26 July 2018

Karma has a breaking point. Grace doesn’t.

Matthew 18.21-22 KWL
21 Simon Peter came and told Jesus, “Master, how often will my fellow Christian sin against me,
and I’ll have to forgive them? As much as sevenfold?”
22 Jesus told him, “I don’t say ‘as much as sevenfold.’
Instead as much as seven seventyfolds.”

The point of this teaching, as many a preacher will remind us, is to keep forgiving till we lose count.

True, there are those individuals who keep track of offenses to a ridiculous degree. They won’t lose count; they can enumerate every last offense. And if you get ’em angry enough, they will.

But typically they have a breaking point, and it comes way before 490. Won’t even make it to 10. “Three strikes and you’re out” tends to be the common rule, as if baseball’s limits should apply to all humanity. Simon Peter’s seven strikes sounds far more patient and generous than most. (I’m betting he thought so too.)

The reason I bring up forgiveness, and the idea of losing count of the times we forgive, is to reemphasize the Christian lifestyle is about grace. About radical forgiveness. About not keeping a record of wrongs. 1Co 13.5 About loving people like our Father does.

But human nature keeps imposing limits where God means for there to be unlimited grace.

Even “good Christians” will rebuke us for “letting people take advantage of your kindness.” Because to their minds, unlimited grace is wrong. Radical forgiveness is naïve. Not keeping track of how people are wronging you, means you’re getting exploited. You’re only to love them so far. Love them only when they fulfill certain conditions. Cut ’em loose when they stumble. Practice a little tough love; it’s what’s best for them.

It’s because our culture doesn’t do grace. It does karma. People have to earn our compassion, merit our help, be worthy of our time and efforts. Basically our aid isn’t charity; it’s an investment. And if the people we invest in, never ever produce any kind of return on our investments, we’re just wasting our resources. We’re not trying to help the needy; we’re trying to profit off them. It’s not Christianity; it’s capitalism.

This expectation of reciprocity is why a lot of the so-called “love” we see Christians exercise, doesn’t quite fit Paul’s definition of agapi. Our “love” has strings attached. While proper love never fails, 1Co 13.8 this “love” has a limit. Might be three strikes. Might be when the physical attraction wears off. Might be once someone’s borrowed just enough money. “Fool me twice, shame on me” indicates for a lot of people, everyone gets one, and only one, error.

Christians with limited grace.

I went through a long, long period of not having a regular job. It was frustrating. In that time I got a lot of help from my mother. Who was rebuked more than once by fellow Christians for helping me, because she helped me far more than others felt comfortable with.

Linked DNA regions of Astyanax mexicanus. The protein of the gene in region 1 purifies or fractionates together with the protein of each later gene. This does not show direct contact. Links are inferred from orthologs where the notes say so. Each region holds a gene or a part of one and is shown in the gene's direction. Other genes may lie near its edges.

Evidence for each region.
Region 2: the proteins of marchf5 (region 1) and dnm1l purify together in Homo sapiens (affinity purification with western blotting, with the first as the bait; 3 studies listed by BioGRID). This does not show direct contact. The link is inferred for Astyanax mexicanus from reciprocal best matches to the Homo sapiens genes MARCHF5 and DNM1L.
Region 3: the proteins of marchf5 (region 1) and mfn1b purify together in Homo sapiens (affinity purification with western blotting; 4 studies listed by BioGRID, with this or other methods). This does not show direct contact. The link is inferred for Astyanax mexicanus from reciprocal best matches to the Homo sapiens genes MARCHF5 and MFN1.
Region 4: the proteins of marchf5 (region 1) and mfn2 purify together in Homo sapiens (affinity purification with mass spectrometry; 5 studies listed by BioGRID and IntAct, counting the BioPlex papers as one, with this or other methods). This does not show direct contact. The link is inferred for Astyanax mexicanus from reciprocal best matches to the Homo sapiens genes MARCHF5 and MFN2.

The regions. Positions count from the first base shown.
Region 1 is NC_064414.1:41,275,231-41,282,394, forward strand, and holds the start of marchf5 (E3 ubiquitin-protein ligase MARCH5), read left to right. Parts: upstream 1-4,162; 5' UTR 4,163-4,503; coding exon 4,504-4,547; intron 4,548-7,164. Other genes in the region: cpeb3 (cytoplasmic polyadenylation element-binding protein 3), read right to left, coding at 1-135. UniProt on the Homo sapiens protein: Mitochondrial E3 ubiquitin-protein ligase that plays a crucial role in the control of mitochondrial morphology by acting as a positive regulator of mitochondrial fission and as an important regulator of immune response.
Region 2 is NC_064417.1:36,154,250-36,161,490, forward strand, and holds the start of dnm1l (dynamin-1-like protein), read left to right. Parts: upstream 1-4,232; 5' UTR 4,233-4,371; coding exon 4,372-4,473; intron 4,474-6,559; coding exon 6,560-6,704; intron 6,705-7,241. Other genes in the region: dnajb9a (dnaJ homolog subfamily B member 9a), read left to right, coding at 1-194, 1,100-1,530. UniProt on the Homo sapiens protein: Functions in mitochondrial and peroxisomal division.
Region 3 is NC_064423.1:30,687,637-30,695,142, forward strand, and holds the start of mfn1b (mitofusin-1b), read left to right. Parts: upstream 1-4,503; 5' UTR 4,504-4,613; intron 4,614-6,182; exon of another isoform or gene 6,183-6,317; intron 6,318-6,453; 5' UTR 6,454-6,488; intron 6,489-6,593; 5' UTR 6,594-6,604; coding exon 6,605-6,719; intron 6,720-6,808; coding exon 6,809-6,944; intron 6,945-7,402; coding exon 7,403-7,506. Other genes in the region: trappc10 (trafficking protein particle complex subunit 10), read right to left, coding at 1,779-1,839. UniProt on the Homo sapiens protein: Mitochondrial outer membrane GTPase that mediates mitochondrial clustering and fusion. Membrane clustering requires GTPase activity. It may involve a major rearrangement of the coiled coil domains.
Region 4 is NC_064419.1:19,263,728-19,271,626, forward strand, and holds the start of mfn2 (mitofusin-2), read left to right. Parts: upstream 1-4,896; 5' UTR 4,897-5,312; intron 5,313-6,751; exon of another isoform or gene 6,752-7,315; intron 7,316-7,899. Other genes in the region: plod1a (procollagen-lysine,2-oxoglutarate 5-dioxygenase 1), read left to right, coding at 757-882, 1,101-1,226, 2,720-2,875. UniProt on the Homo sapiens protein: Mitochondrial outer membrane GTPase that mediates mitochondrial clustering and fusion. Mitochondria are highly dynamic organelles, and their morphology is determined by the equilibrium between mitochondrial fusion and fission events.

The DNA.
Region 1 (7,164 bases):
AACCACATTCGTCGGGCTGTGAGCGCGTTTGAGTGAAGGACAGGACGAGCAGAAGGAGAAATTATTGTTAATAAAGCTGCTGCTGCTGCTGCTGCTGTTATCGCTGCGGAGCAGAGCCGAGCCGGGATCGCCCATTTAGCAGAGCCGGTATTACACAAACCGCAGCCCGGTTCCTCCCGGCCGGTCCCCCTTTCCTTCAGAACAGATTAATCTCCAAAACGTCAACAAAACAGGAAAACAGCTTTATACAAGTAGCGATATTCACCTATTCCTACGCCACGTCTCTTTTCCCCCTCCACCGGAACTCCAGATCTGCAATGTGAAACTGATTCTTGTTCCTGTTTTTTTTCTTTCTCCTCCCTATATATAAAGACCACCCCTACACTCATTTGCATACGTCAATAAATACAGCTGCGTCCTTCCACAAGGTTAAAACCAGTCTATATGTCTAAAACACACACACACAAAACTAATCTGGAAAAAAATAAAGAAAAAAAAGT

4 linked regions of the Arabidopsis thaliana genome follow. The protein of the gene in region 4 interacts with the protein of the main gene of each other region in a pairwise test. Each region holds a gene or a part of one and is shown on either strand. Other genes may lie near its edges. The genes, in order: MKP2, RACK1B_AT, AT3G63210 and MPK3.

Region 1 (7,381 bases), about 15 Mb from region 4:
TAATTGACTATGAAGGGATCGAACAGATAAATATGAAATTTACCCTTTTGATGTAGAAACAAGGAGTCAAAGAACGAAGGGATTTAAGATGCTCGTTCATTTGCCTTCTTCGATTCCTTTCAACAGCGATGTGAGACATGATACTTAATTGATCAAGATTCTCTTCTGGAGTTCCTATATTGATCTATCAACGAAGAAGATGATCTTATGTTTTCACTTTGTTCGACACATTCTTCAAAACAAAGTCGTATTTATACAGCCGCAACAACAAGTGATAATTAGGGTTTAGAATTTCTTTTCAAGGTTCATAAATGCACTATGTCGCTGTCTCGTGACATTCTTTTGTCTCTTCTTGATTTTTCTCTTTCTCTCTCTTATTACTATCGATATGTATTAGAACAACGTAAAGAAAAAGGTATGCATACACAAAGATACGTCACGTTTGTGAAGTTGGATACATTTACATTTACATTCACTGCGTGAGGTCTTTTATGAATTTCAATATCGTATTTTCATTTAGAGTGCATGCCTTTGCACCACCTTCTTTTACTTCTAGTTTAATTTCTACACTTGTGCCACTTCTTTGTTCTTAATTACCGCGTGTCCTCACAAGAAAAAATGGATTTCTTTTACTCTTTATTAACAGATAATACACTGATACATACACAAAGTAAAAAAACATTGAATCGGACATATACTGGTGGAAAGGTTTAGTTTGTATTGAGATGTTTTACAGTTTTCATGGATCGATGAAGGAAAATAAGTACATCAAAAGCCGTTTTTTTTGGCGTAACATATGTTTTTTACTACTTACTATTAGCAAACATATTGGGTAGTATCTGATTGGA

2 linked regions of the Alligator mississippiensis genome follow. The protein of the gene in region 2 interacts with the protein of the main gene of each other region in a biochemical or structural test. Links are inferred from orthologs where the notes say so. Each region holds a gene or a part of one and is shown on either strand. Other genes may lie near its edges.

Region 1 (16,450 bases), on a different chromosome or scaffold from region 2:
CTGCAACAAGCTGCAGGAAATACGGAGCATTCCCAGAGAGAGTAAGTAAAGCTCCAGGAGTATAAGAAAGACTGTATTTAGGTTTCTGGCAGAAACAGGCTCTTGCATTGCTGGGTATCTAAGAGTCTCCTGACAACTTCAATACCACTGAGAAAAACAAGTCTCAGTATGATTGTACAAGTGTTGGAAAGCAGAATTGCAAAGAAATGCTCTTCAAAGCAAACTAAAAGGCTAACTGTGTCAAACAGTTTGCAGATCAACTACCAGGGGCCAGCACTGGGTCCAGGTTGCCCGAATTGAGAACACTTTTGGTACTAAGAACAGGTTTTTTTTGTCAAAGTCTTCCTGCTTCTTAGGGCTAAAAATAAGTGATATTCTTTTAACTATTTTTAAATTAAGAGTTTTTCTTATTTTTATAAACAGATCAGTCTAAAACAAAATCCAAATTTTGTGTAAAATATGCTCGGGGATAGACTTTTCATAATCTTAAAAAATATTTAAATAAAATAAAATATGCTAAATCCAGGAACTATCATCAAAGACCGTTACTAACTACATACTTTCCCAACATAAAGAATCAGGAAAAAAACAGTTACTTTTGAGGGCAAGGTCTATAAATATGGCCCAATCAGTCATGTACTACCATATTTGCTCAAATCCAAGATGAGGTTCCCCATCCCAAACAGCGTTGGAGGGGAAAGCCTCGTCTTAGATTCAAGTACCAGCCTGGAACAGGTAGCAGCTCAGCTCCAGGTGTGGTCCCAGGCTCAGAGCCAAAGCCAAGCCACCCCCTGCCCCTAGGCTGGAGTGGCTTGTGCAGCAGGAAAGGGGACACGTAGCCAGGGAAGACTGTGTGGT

Yeah, their grace has limits. True of most Christians. It’s because we suck at fruit of the Spirit. We don’t have love, nor any of the traits which define love—little patience, no kindness, no emotional self-control nor humility, little faith, iffy truth, and so forth. Our love isn’t unconditional. It has loads of conditions.

In contrast Jesus practices actual love. But we regularly describe that sort of love as “too radical,” and won’t try it. Or try to find excuses for why Jesus couldn’t really have meant we should practice that in the real world.

And when other Christians give it a shot, we regularly try to shoot ’em down. We offer them “good advice” on how to be proper Mammonists stewards: “You really need to cut them off; you’re not doing them any favors by giving them so much.” Recommendations for tough love. Loads of pop psychology as to why it’s good for the needy to stay needy. And people may earnestly believe this junk too, and have no clue they’re preaching social Darwinism instead of Christianity.

For some of us there’s a far more sinister motive beneath our discouragement: We see Christians demonstrating Jesus-level amounts of grace and compassion, and it exposes the fact we don’t behave the same way. We feel guilty and condemned for our lack of faith. We don’t wanna feel that way about it. So rather than deal with the fact we’re in the wrong, and not really following Jesus, we rebuke those who are following Jesus. It’s hypocrisy—but we psyche ourselves into believing we’re being pragmatic and wise. Jesus would far rather we be wise than loving, right?

So, those people who advised my mom to stop helping me and cut me off: Clearly they didn’t love me. (Didn’t know me, so of course they didn’t love me.) Didn’t care to give me the benefit of the doubt. Don’t really give any needy people the benefit of the doubt; they gotta be needy because of some moral failure, right? Apparently they think the very same way as Job’s so-called friends.

But every Christian knows we could stand to be more forgiving than we typically are. Every single one of us has been a recipient of God’s amazing grace. Every single one of us experiences many other kinds of grace—common courtesy, common generosity, freebies, forgiveness, people “paying it forward.” Even if you totally believe in karma, you’re quite aware you’re not as far on the positive side of the scale as you should be. Every single one of us has been forgiven and blessed far more than we merit. Especially those of us who live in wealthy countries.

So what reasons do we really have for putting caps on grace? None but unthinking ones, or selfish ones.

Start asking yourself whether you really are acting like your heavenly Father, and showing compassion to every needy person you come across… or whether you’re acting like Satan, and preemptively accusing people of being evil and deserving nothing. Jb 1.9-11 Does your attitude reflect God’s unlimited capacity, or the limits of your imagination? What should it reflect?